It’s rare nowadays for me not to finish a book, as I tend to try to read ones I think I’ll enjoy or an author I know I love or something that will at least intrigue me. And the DNF – “The Bronski House” should have been right up my street, but for some reason it really didn’t gel with me.


The book was one I stumbled upon in a charity shop, and the subject matter – the tale of an exiled Polish poet returning to her homeland in post-Soviet times, coupled with the history of her family – is the kind of thing which appeals to me. But somehow, despite trying more than once to read the book, I just couldn’t engage with it. Which is very frustrating, as all the reviews seem to rave about it. For whatever reason, I couldn’t care about the protagonists, so off it will go back to the charity shop.

The “did-not-like” was a puzzlement:

heads and straights

“Heads and Straights” by Lucy Wadham is part of the Penguin volumes produced to celebrate the 150th anniversary of the London Underground, and is labelled as the one celebrating the Circle line. However, I had a couple of issues with it. The first is the book itself – it’s basically about  Wadham’s upbringing, coming of age in the 1970s/1980s and dropping out of a Sloaney type existence to become a punk, with little portraits of all her family members. The story itself is fascinating, and the problem is that it’s just too short – Wadham and her family and in particular her grandmother have led such lively and unusual lives that this book doesn’t do the history justice. It really needed a much longer book to tell the story fully.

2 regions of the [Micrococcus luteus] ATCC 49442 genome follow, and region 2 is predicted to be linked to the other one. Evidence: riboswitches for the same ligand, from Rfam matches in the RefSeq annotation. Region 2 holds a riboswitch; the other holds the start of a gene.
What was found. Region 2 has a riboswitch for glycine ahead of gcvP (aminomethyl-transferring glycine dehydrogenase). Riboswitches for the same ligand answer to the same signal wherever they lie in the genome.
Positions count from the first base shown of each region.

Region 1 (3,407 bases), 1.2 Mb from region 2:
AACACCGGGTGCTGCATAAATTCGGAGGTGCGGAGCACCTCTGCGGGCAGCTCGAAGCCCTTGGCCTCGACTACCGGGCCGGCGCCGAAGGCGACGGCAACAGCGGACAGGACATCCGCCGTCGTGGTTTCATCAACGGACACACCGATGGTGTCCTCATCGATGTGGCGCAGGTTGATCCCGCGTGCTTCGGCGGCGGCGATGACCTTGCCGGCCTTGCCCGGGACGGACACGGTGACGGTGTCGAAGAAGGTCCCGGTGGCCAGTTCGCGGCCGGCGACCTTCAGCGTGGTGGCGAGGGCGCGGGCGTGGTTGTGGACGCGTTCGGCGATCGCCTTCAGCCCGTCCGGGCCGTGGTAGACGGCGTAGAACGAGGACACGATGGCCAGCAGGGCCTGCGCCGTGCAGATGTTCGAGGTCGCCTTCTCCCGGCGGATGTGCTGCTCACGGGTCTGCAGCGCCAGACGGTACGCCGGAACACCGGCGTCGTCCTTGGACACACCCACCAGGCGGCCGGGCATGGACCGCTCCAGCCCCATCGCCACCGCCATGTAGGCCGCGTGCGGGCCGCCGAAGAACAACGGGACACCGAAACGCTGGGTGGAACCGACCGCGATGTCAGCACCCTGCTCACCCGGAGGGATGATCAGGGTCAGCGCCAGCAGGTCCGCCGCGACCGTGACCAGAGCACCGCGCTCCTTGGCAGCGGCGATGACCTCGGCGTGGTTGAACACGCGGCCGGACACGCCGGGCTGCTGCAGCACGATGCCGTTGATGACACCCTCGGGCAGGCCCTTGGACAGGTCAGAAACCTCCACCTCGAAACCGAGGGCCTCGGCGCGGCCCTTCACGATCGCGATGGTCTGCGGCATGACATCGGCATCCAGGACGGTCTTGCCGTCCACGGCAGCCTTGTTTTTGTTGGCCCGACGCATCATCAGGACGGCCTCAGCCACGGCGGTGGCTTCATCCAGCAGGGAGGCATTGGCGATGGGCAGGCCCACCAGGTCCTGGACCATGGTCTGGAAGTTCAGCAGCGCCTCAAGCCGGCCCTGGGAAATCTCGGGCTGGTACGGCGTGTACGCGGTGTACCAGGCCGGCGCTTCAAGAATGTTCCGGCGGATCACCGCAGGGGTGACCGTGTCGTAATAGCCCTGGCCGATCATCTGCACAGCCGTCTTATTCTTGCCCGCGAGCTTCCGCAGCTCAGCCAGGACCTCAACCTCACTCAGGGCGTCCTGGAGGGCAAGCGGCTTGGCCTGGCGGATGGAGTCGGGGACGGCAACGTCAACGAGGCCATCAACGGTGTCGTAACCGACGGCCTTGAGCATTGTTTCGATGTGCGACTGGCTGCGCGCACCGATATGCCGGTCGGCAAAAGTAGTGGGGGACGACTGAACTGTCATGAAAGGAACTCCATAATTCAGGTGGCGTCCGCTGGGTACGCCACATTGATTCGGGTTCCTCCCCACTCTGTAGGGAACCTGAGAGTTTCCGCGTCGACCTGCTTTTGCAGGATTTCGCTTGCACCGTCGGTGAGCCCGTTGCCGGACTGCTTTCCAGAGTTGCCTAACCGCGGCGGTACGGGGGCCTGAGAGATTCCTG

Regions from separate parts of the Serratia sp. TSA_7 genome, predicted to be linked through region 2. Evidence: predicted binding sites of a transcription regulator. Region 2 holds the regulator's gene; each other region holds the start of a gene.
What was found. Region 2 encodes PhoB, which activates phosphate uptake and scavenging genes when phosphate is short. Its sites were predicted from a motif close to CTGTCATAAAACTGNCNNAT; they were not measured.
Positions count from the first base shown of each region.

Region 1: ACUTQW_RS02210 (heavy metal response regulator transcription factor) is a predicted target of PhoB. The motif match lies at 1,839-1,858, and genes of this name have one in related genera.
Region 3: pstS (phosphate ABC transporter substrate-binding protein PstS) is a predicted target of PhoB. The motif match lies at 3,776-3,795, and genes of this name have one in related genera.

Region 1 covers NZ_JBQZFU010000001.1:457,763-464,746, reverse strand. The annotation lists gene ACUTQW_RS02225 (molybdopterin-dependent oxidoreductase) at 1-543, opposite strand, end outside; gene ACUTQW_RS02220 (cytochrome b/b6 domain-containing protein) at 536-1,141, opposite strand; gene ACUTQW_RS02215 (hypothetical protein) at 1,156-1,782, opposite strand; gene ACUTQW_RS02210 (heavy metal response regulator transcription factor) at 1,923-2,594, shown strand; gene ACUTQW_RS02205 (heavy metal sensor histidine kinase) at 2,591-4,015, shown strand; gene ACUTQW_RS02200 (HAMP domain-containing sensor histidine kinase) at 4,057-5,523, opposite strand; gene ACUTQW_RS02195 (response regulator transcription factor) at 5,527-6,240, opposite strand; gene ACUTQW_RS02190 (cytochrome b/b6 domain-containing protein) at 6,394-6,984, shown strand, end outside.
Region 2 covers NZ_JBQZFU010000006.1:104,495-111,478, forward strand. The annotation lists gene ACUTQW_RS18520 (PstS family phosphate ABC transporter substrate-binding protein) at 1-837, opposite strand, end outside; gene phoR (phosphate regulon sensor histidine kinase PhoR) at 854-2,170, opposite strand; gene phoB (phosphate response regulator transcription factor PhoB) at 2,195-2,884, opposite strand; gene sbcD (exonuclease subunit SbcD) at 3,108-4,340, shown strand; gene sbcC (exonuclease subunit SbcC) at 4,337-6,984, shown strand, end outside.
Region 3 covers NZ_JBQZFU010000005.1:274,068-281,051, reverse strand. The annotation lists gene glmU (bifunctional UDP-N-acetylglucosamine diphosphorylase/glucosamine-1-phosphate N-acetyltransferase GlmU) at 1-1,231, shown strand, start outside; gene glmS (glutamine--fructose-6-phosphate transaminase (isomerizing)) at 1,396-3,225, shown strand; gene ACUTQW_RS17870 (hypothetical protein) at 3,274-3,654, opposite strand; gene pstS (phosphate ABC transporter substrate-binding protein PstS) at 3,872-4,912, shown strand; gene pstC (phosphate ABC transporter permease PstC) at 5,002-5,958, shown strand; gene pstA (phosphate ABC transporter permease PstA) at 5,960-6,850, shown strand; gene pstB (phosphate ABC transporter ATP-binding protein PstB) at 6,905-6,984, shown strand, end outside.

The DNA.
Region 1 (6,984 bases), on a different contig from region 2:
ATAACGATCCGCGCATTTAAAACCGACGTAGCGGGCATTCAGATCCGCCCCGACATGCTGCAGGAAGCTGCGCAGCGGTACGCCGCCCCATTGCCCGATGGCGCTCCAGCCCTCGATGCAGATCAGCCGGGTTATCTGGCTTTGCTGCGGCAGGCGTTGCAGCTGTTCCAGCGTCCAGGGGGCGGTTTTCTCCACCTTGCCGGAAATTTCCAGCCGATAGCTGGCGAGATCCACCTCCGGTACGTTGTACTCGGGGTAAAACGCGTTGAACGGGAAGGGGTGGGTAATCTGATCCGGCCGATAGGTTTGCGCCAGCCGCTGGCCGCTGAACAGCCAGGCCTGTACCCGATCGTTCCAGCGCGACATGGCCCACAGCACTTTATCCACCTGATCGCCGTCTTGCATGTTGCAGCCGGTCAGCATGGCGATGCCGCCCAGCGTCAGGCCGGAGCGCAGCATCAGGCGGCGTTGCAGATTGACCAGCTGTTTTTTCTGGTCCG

The second issue is that the book has absolutely nothing to do with the Circle line (and it’s not just me that’s picked up on the fact as when I checked out online reviews they said much the same thing). I was a bit disappointed about this, as the other ones I’ve read have dealt with the Tube even if tangentially, but this one didn’t at all.

Oh well – back to the drawing board and Mount TBR…. 🙂